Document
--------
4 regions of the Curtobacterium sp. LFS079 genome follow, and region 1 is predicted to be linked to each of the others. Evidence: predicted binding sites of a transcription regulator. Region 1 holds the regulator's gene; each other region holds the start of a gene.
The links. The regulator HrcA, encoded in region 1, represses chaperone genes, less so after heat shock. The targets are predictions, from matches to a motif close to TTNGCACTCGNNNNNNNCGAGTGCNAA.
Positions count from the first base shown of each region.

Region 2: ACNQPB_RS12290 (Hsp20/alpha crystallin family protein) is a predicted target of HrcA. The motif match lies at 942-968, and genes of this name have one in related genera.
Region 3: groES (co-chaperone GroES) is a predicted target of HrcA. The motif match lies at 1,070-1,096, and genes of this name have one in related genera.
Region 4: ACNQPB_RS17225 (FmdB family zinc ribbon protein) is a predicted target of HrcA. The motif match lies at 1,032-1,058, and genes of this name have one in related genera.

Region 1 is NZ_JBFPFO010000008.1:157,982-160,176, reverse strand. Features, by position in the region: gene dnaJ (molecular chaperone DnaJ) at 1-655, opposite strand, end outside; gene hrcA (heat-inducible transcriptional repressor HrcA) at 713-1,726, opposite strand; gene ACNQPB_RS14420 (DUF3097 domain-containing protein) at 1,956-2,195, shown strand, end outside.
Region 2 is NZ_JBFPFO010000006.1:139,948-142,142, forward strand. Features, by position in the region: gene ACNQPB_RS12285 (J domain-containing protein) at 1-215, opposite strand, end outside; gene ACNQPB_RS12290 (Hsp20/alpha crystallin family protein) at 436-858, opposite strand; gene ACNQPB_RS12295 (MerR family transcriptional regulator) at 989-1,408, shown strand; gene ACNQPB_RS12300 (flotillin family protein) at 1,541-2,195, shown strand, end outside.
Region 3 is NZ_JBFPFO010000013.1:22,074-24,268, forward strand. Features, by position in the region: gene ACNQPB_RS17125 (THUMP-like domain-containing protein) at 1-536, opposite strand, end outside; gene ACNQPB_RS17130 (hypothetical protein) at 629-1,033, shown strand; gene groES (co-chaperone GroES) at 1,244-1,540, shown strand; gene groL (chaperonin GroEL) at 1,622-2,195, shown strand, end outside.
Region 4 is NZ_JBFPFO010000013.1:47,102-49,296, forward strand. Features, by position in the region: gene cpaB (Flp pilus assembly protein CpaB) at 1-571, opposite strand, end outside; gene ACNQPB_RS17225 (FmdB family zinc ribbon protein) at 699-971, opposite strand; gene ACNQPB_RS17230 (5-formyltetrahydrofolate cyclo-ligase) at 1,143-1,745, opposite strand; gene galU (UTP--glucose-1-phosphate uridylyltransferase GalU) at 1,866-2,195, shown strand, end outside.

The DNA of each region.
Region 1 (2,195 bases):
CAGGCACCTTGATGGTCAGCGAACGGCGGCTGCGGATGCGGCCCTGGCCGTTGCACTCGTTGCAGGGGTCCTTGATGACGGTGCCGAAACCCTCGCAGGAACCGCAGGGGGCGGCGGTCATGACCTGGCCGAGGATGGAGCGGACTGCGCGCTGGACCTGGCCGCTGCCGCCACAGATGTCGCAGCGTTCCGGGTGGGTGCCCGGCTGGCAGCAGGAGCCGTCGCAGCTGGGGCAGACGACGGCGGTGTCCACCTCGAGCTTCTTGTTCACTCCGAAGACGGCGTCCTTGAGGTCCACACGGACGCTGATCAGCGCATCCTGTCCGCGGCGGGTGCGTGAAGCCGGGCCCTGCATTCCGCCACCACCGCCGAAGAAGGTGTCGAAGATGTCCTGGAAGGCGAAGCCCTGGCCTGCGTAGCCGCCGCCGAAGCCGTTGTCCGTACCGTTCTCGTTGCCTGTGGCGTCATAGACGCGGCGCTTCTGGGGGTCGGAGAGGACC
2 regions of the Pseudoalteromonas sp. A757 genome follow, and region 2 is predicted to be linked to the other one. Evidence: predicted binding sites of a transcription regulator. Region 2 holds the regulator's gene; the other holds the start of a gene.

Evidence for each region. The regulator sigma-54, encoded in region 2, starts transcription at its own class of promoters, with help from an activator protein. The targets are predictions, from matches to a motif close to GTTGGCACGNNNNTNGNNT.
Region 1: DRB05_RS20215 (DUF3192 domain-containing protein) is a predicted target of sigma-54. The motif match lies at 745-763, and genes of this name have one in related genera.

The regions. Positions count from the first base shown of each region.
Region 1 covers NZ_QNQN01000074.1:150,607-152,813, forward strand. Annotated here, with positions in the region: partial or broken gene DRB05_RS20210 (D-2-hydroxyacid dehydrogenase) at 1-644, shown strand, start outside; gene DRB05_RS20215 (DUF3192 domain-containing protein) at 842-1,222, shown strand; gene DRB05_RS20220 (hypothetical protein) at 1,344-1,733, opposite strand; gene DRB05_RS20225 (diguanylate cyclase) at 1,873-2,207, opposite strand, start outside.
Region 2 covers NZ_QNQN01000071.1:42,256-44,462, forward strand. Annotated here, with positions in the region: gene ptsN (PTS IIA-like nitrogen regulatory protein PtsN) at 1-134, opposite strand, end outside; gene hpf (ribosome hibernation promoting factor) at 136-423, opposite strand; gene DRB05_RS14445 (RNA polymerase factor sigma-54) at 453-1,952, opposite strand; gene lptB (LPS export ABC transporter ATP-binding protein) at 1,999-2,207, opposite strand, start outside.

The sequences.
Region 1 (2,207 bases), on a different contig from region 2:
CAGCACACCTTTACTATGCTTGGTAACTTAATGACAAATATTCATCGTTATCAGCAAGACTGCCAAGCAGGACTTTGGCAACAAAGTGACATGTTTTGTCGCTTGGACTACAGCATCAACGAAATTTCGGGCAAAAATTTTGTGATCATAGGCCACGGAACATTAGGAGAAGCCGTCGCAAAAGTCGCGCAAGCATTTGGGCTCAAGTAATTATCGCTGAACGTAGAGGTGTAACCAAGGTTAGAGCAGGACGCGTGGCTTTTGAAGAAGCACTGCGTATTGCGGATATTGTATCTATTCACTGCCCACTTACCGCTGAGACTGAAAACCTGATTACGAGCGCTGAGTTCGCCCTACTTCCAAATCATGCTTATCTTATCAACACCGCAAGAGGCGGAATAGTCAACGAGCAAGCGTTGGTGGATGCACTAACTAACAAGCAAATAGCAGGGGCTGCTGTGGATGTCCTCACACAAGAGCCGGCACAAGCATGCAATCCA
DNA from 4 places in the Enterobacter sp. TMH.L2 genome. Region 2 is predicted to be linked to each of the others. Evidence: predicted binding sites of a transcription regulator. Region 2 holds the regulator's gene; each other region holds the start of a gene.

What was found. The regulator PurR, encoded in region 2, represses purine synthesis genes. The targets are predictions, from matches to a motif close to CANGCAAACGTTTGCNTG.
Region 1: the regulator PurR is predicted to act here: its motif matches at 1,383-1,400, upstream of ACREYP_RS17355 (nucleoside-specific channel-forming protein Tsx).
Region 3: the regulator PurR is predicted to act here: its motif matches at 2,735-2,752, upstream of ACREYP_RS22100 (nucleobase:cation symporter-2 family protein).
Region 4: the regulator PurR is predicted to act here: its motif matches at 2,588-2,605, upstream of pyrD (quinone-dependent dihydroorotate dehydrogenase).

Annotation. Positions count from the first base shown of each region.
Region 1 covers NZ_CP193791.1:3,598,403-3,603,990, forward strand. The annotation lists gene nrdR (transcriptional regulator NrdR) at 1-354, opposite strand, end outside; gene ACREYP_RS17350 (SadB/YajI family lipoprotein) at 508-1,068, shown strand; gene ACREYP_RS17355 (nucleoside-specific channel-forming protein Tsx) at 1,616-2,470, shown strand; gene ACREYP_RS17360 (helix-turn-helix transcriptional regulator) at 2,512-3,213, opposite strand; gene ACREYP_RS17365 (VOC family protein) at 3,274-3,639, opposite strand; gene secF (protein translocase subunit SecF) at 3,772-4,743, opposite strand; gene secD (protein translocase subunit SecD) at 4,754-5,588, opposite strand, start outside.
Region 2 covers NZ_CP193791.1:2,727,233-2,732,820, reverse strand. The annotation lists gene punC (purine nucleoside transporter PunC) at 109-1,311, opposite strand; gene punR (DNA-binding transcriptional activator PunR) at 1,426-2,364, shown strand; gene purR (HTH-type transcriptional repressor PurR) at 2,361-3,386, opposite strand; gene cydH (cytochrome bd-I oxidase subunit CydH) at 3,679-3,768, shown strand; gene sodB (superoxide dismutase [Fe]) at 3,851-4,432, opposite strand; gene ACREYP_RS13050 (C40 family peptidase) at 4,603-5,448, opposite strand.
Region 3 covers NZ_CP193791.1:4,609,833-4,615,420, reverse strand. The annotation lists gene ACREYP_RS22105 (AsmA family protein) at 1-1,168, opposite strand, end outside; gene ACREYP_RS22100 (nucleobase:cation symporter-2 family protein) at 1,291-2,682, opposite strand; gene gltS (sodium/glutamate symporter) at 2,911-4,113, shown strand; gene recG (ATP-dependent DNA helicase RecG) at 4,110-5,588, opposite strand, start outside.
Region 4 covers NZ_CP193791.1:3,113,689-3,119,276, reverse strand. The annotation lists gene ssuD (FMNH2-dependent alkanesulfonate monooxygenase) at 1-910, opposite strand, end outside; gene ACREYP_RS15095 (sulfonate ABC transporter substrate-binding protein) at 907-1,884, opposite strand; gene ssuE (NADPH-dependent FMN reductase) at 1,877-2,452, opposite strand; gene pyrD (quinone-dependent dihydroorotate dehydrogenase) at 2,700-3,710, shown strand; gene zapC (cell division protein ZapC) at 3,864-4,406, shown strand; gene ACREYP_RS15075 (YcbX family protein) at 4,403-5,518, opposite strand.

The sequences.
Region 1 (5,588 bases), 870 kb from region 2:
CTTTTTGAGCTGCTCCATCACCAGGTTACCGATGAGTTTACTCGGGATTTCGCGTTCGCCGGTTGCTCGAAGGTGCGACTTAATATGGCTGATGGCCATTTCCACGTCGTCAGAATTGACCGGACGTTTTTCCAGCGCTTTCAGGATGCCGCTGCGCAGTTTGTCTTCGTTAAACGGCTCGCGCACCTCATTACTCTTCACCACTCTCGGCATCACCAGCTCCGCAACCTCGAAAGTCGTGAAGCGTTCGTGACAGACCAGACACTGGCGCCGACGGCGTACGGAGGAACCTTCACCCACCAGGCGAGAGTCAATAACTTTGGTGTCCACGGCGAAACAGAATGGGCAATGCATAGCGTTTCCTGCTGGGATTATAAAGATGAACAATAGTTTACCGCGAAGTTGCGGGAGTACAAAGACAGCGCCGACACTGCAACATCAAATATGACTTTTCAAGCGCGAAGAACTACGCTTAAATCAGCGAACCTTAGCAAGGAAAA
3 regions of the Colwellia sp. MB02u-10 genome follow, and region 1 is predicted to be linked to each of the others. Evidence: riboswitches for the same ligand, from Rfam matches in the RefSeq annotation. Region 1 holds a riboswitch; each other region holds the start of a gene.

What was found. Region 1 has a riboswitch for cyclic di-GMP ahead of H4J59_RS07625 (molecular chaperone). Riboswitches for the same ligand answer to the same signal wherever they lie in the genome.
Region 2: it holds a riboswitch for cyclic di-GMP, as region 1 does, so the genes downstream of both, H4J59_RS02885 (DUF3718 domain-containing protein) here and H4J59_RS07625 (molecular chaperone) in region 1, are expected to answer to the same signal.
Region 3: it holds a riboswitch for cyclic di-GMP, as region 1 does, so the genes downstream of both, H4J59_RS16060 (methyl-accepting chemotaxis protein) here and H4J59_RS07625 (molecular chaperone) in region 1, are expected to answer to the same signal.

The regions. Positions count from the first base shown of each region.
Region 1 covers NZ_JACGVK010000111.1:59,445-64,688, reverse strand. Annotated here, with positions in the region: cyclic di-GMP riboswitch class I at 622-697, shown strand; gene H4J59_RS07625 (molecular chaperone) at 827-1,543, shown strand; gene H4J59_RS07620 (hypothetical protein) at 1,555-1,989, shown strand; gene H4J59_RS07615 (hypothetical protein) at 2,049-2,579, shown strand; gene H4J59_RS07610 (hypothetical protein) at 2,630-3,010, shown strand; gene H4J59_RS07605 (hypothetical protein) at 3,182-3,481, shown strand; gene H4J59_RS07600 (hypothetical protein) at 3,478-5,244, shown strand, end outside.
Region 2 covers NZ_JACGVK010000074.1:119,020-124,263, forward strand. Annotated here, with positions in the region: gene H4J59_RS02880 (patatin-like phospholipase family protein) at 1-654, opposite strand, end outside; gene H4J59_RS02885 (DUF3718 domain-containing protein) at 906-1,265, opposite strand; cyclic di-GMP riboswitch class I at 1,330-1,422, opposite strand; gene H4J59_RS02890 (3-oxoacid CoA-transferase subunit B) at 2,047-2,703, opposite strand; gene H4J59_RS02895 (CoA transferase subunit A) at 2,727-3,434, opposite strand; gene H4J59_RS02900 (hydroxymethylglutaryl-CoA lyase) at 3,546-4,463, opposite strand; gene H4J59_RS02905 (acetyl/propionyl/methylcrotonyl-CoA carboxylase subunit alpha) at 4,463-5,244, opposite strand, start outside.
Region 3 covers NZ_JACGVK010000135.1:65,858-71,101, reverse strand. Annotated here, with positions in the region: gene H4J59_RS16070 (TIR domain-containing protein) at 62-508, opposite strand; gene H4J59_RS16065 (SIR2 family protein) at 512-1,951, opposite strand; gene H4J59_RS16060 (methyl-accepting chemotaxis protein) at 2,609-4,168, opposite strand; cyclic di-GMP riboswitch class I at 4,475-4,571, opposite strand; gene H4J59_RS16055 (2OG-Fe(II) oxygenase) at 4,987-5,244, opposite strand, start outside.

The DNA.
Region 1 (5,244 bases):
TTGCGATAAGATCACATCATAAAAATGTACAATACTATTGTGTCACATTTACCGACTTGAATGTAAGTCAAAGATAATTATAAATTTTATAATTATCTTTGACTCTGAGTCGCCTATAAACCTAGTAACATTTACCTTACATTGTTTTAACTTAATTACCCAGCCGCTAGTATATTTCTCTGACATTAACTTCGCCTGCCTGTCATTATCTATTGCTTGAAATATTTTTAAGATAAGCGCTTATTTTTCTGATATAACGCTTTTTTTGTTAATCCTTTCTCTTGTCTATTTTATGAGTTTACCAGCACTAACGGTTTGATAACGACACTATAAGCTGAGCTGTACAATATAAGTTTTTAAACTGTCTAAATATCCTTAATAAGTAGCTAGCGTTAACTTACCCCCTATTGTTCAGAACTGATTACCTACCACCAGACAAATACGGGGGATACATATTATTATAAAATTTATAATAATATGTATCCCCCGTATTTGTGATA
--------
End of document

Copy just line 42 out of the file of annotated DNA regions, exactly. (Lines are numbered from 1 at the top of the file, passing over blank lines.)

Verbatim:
Region 2 covers NZ_JACGVK010000074.1:119,020-124,263, forward strand. Annotated here, with positions in the region: gene H4J59_RS02880 (patatin-like phospholipase family protein) at 1-654, opposite strand, end outside; gene H4J59_RS02885 (DUF3718 domain-containing protein) at 906-1,265, opposite strand; cyclic di-GMP riboswitch class I at 1,330-1,422, opposite strand; gene H4J59_RS02890 (3-oxoacid CoA-transferase subunit B) at 2,047-2,703, opposite strand; gene H4J59_RS02895 (CoA transferase subunit A) at 2,727-3,434, opposite strand; gene H4J59_RS02900 (hydroxymethylglutaryl-CoA lyase) at 3,546-4,463, opposite strand; gene H4J59_RS02905 (acetyl/propionyl/methylcrotonyl-CoA carboxylase subunit alpha) at 4,463-5,244, opposite strand, start outside.